Serve as an expert on mammals.
What does a Mammalogist do?
Are you fascinated by giraffes, whales, or dogs? Wish you could set up camp in the African safari or the wild forests of Asia? Dream of discovering a new animal breed in the rainforests of South America? Working as a Mammalogist is a great way to see the remotest parts of the planet, but if you want a career as a Mammalogist, that’s a little closer to home, you could work in a lab, a zoo, a university, or a museum instead.
That’s because, as a Mammalogist, you study mammals. You can specialize in one species, performing research on several aspects of that group, or you can choose to study a particular trait across many species. So you might spend your days studying the behavior of gorillas at the local zoo, or observe the mating rituals of bears compared to those of tigers. You work with wild, domestic, and marine animals. You observe, take notes, create research reports, and publish your findings.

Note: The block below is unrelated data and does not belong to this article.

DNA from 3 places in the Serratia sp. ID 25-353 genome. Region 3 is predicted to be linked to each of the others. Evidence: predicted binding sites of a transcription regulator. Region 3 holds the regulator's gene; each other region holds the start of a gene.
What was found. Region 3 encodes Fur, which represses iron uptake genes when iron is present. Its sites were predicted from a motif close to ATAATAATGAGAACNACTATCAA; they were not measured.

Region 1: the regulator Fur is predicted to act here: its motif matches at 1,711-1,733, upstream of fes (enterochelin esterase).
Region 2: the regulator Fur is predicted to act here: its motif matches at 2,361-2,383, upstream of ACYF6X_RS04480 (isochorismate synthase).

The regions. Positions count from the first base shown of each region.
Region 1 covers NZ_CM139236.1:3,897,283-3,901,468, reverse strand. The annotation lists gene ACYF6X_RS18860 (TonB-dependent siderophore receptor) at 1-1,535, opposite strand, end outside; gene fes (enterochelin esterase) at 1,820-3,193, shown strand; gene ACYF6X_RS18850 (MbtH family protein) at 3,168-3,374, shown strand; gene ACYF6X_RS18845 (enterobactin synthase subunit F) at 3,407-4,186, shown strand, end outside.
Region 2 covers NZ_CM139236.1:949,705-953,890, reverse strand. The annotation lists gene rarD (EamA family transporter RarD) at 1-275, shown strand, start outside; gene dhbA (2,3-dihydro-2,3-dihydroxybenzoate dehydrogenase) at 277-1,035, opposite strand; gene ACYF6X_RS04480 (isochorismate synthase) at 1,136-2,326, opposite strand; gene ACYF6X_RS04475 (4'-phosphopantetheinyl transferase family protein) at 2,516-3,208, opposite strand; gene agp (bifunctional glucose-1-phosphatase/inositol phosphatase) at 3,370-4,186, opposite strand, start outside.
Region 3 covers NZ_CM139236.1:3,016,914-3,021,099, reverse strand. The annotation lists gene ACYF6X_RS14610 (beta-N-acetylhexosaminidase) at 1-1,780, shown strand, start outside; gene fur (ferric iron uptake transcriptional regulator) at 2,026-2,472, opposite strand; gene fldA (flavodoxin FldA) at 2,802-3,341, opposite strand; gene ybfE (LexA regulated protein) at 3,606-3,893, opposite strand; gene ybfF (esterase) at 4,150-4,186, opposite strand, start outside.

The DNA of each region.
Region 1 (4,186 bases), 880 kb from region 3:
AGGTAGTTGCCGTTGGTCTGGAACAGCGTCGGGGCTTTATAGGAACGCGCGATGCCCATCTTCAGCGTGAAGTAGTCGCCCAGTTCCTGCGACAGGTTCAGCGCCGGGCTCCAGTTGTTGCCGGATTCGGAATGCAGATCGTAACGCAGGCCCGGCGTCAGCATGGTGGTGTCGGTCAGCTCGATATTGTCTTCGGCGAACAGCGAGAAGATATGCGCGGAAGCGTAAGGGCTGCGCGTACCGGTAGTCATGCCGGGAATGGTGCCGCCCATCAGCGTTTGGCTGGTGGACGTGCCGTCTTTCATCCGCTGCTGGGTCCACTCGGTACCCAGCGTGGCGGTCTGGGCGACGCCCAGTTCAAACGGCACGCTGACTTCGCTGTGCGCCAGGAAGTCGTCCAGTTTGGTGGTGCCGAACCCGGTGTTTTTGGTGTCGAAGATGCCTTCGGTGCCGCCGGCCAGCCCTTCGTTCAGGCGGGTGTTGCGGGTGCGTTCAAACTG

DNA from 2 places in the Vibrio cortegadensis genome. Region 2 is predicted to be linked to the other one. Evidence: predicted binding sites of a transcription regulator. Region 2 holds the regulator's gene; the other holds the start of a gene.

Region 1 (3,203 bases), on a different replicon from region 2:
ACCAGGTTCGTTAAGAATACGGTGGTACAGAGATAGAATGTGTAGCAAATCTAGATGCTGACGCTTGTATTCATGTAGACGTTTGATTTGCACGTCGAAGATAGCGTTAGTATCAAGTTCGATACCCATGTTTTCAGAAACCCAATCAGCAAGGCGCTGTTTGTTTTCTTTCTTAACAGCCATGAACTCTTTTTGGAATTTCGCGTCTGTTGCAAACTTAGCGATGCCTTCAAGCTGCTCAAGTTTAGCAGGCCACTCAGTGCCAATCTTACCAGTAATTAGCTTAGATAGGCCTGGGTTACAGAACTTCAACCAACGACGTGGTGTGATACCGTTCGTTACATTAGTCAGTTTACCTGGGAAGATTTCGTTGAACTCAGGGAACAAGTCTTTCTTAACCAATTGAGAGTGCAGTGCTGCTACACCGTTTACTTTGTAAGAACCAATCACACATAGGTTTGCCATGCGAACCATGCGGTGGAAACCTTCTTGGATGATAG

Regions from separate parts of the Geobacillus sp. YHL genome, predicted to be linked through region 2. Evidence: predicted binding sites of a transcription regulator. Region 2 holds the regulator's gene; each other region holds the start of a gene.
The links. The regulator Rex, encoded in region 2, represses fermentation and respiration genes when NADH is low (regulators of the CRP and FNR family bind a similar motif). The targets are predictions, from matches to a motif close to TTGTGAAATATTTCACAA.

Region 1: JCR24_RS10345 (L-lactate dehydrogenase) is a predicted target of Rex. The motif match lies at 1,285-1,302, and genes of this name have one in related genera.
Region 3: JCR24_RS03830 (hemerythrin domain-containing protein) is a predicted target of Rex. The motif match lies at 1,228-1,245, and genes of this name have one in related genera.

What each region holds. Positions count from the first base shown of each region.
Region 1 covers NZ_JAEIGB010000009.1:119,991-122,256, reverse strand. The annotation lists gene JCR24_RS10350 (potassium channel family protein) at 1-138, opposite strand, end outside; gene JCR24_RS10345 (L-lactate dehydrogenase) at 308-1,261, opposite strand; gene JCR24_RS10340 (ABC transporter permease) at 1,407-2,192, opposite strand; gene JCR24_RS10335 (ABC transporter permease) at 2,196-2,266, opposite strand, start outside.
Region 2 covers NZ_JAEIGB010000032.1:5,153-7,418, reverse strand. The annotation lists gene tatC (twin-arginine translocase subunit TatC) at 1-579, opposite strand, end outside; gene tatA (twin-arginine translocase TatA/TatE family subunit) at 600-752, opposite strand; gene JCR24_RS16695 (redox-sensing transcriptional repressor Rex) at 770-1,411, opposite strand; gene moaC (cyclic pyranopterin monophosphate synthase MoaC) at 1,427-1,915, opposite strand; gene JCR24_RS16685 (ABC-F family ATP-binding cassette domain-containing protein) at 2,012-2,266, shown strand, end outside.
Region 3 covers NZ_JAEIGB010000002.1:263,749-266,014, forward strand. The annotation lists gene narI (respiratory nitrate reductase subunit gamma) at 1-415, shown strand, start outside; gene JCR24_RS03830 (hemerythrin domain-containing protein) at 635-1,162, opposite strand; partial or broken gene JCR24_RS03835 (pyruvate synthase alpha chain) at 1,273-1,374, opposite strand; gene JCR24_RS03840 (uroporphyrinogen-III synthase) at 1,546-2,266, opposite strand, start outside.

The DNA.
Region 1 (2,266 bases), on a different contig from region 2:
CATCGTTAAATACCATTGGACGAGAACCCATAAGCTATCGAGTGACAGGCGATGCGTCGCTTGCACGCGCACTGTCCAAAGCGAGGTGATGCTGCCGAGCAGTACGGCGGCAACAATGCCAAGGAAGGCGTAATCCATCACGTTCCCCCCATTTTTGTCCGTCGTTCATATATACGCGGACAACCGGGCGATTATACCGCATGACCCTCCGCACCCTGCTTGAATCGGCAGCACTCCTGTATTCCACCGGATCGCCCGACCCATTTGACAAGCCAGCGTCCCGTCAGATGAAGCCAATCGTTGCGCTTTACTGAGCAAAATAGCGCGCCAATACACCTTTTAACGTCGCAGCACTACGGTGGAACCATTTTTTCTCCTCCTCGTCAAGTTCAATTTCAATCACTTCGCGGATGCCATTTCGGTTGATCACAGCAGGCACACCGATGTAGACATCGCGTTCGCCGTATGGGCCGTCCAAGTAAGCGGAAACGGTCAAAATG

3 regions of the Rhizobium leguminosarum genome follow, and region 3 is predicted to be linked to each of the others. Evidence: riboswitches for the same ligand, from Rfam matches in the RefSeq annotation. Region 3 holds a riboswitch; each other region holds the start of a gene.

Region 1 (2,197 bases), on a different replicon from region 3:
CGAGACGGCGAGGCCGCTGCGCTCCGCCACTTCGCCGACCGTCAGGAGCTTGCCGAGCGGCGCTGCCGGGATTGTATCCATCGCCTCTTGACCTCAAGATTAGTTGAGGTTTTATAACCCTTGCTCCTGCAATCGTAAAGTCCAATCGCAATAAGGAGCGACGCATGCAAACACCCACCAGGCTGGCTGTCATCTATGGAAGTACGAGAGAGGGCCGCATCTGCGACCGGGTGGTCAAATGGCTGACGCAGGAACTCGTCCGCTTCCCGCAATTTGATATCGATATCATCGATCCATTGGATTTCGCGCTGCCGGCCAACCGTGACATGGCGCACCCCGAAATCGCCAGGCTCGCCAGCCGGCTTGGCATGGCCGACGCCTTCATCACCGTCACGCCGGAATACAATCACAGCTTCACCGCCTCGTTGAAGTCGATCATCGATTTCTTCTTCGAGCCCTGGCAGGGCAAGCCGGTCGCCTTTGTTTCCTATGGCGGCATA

Your goal is to study the behavior, history, evolution, habits, and features of mammals so you can contribute knowledge to the mammal database. You work to identify different species of mammals, both living and extinct. This is done in a lab, through careful study of captured or deceased animals. It could also take place in the wild, where you track down previously unknown species and make the first recorded observations. Now that’s exciting stuff!